With the motors connected in series, the vehicle can accelerate to speeds of 35- to 40-mph. After that, the motor controller switches the wiring of the motors to parallel, allowing the vehicle to accelerate to higher speeds. In other words, at low speeds, each motor gets full current, but divides the voltage to attain higher speeds (a theoretical top speed of 108).
Sound complicated? Well, it is sort of. Especially when you delve into the relays and the various capabilities of the hairball. But take a look at the internal spinning magnets of an electric motor and that part seems wonderfully simple.
The motor controller has a cooling system consisting of a cooling plate within the controller, a water pump, an oil-cooler with a fan, and a coolant reservoir. This is running anytime the key is on.
"If we could build the car over again, I might have taken a different approach," Dave noted. "A similar goal could be accomplished with one motor and a four-speed transmission."
Actually, if Dave and company could have done something differently, he might have had a different guy to do the original electric conversion. When Duke's Garage originally unveiled the car, they had a party at the shop and it didn't end well.
"We spent the 24 hours before the party wiring the car, installing the battery pack, and putting the finishing touches on the restoration," Dave recalled." We finished about an hour into the party and gave the car a final wash. As we took it on its maiden voyage to the front of the shop for its unveiling, the car caught on fire in two places."
The motor controller in the rear had blown up and fried most of the wiring to the motors; at the same time, one of the battery modules went into whats called thermal runaway and started billowing smoke from the front of the vehicle.
The crew at Duke's attempted to cool the battery pack with water to no avail. It was time to call the fire department. But it gets even more farcical. When the fire department arrived, there was a port-o-potty in front of the gate and they had to move itwhile someone was in it.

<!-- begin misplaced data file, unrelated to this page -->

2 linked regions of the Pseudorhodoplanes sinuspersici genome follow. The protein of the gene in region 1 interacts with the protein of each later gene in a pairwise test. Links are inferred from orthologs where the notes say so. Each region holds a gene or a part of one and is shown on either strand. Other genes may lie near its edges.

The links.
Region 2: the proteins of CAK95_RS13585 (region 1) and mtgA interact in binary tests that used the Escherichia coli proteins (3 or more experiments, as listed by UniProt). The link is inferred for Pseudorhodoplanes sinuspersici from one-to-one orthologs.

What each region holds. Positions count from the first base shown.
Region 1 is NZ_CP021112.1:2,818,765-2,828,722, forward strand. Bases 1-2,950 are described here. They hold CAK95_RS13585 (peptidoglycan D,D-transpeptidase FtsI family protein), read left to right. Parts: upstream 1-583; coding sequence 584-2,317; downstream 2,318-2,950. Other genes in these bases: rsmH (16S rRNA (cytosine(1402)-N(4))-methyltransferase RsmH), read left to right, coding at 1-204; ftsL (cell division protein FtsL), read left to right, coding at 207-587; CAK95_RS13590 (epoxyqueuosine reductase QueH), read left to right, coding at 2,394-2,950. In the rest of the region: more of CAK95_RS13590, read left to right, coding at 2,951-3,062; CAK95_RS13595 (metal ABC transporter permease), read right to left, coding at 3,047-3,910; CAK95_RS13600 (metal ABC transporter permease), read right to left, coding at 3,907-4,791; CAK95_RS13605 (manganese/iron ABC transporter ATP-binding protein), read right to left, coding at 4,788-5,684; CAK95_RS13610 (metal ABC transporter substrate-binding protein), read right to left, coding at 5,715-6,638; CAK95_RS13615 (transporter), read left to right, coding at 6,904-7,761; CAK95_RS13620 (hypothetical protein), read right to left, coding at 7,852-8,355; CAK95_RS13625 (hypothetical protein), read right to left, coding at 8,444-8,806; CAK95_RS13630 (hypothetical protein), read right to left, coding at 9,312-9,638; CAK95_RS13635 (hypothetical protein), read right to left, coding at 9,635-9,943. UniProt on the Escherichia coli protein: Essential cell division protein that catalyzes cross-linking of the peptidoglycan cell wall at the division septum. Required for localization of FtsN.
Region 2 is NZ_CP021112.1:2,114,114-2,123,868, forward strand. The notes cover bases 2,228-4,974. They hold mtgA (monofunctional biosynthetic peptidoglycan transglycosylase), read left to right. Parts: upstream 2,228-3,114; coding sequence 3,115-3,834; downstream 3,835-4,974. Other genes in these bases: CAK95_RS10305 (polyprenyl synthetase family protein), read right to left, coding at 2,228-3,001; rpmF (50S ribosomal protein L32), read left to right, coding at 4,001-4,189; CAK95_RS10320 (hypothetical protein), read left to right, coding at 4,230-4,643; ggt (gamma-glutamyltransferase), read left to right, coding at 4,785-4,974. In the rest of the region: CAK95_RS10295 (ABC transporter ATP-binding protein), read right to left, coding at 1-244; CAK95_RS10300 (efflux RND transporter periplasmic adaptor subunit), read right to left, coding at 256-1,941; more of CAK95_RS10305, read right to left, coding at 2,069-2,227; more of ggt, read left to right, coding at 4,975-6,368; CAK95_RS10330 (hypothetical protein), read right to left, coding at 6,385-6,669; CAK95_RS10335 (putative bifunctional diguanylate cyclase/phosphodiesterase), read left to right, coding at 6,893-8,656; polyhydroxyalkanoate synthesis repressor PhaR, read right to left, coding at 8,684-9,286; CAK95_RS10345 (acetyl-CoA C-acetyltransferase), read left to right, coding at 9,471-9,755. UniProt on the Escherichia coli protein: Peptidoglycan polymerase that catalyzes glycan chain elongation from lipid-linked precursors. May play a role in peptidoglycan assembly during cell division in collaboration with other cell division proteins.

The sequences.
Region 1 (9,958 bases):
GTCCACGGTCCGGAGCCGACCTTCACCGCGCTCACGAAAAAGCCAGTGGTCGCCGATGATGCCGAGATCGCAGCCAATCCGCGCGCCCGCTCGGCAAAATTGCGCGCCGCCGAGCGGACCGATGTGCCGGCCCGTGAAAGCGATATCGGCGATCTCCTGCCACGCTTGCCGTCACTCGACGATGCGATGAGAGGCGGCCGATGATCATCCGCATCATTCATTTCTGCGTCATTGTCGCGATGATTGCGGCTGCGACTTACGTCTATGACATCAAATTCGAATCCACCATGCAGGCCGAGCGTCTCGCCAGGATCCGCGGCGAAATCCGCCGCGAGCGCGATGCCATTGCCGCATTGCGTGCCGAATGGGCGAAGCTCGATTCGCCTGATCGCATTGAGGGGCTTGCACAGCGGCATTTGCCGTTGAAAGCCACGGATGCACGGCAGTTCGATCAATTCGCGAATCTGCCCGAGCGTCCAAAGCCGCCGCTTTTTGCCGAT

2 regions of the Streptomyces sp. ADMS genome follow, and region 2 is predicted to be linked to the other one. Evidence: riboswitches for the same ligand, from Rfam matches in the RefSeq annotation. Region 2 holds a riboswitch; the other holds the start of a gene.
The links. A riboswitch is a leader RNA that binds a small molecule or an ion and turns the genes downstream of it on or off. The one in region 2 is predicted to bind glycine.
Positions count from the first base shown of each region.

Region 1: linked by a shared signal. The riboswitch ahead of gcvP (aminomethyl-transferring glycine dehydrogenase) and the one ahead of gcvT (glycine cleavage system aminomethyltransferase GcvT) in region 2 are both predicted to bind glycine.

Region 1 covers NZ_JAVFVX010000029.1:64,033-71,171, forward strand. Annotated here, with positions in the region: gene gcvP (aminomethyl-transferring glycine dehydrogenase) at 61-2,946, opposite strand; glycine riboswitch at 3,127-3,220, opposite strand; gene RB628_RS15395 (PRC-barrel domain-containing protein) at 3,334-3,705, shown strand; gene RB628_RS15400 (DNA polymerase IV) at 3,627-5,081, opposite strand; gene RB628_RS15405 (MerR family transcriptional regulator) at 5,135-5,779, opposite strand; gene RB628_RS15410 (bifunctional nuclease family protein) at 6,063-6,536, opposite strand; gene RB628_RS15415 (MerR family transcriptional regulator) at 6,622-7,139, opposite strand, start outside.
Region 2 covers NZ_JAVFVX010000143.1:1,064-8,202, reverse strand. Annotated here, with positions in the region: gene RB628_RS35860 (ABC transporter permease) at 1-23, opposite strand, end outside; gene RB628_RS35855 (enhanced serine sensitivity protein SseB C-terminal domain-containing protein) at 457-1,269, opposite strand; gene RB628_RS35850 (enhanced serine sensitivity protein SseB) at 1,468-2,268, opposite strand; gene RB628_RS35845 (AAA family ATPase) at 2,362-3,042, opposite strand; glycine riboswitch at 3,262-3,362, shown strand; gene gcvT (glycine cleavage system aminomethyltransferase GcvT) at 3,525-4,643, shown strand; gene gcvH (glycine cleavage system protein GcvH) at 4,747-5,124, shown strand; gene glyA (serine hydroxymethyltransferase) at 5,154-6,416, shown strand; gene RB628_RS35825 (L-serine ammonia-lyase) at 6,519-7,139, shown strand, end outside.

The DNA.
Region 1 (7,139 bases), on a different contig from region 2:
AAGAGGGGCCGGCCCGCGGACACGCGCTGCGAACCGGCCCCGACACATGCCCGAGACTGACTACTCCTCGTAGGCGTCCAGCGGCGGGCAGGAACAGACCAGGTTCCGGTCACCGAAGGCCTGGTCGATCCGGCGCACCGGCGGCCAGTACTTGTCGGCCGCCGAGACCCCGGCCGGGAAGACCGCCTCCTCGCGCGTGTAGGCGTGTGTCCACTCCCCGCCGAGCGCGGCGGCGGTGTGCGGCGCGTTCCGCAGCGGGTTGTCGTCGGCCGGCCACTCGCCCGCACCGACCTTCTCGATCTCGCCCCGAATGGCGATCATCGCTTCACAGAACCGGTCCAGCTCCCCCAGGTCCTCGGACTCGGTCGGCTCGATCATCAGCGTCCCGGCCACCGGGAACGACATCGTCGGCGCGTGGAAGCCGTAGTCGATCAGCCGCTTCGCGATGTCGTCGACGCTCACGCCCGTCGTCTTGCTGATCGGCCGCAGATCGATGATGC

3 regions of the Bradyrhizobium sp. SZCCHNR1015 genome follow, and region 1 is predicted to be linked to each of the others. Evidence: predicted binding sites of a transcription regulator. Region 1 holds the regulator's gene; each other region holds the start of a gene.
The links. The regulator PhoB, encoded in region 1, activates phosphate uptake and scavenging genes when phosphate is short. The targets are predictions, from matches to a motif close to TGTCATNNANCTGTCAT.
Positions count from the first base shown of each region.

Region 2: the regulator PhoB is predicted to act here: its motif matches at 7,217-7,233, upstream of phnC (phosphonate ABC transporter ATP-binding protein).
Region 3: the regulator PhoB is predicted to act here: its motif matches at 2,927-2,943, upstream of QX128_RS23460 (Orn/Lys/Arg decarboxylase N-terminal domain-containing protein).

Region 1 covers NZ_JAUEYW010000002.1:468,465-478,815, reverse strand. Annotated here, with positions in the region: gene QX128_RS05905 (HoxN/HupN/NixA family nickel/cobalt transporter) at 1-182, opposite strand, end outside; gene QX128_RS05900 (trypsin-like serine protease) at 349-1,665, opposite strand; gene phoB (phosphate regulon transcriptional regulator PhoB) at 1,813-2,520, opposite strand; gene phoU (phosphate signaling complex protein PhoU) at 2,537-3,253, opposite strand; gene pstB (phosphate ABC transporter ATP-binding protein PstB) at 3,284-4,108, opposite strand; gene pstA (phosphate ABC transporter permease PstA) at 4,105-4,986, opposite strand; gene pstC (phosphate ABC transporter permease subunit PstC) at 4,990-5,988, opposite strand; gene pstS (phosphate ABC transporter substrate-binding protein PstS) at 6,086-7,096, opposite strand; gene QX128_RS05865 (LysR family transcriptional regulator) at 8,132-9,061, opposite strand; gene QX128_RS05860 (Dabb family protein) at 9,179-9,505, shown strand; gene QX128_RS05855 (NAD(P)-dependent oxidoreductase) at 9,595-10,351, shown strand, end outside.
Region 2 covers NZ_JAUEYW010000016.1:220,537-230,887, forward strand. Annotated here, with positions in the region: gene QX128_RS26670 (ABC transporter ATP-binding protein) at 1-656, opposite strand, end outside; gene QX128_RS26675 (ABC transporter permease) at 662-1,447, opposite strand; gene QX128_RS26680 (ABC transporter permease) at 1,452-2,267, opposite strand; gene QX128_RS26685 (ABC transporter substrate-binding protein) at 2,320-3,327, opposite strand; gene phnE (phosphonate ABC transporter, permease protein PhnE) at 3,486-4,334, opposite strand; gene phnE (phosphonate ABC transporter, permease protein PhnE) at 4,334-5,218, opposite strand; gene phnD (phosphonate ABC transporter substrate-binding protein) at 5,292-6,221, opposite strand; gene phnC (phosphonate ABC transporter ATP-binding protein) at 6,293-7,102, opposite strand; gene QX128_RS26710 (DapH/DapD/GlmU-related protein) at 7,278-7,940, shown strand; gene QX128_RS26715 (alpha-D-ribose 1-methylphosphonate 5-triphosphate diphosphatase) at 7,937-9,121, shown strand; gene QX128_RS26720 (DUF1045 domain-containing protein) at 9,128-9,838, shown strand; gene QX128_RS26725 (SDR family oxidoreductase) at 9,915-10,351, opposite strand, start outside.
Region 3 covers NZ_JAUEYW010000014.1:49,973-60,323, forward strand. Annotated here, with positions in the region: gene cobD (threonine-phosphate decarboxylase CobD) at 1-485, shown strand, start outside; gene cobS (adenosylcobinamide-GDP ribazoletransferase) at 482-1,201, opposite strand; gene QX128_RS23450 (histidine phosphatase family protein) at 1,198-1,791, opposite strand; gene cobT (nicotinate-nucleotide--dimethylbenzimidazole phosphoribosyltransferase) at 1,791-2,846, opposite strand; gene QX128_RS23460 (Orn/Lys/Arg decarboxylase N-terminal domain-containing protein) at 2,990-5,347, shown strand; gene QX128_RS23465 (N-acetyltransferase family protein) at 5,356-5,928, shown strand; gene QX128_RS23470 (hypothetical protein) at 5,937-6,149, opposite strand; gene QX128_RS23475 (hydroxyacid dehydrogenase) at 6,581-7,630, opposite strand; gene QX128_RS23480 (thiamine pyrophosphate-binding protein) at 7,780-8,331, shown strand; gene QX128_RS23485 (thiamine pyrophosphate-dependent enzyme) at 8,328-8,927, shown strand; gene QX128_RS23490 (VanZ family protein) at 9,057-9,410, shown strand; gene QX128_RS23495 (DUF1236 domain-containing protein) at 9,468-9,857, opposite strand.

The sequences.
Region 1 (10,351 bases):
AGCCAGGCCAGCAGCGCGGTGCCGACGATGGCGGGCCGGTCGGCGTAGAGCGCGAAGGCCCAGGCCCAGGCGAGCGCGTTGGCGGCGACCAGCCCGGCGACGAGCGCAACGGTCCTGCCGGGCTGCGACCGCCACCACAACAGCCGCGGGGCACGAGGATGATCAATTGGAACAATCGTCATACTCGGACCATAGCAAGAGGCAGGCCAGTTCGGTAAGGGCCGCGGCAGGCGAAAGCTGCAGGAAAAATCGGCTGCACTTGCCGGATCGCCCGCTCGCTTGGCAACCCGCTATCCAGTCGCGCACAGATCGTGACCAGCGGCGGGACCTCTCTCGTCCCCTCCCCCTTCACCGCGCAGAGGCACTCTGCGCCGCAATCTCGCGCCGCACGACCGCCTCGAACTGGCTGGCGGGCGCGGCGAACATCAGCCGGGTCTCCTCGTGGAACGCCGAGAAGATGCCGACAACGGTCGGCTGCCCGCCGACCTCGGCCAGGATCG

"The fire hose wasn't enough to put the fire out, so we dropped the battery pack in a 55-gallon drum of water. It boiled for about 12 hours before it finally stopped."
But the crew at Duke's did not get discouraged. They fired the guy who did the conversion, hired a special electric vehicle consultant, and through considerably more cautious trial and error, put the vehicle back together the right way.
"The complete failure didn't slow us down," said Dave. "But it made us realize how dangerous this could be if not done properly."
After a couple of months and several different motor controllers, they got the vehicle on the road with no issues. At that point, the performance wasn't quite what they wanted. Duke's took a hiatus from the Mustang for a few years while they completed a number of other successful conversions.
Eventually, they revisited the Mustang, buying a more powerful motor controller and better batteries, thus bringing the green machine to its current state. And when we say green, the theme pervades to the interior. The upholstery is hemp with recycled foam padding. Finally there's a Mustang that Phish fans can be seen in.
Duke's Garage, along with the help of Boundless Corporation (batteries) and Norm Smith (EV Consultant), have come together to build what no one else has, a fully electric vintage Mustang. And with a top speed of around 85 mph, the performance may not be as electric as the car itself, but its quick enough to be enjoyable and more importantly, reliable. And while reliability is nice, we can't help but wonder what it would be like if they turned up the wick, er amperage, a little.
Duke Altschuler's 1965 Ford Mustang convertible
Dual Netgain Transwarp 9-inch DC motors (80 hp peak)
Café Electric Zilla Z1K Water-Cooled DC Motor Controller
28.8 kWh lithium-ion phosphate battery, 144volts, 200ah Capacity
Battery management system
PFC-30 charger, 5.6kW, 110 or 220 VAC input, six-hour charge time
RM4 Fluid Heater
Front: Stock Ford upper/lower control arms, coil springs and shock absorbers
Rear: Stock Ford leaf spring with shock absorbers
Front: Factory disc
Rear: Factory drum
Front: Foose Nitrous 5, 16x7
Rear: Foose Nitrous 5, 16x7
Front: Nexen CP641, P205/50R16
Rear: Nexen CP641, P225/50R16
Hemp upholstery with recycled foam padding, black carpet, woodgrain steering wheel
Matrix Systems custom blended Hunter Green paint, black convertible top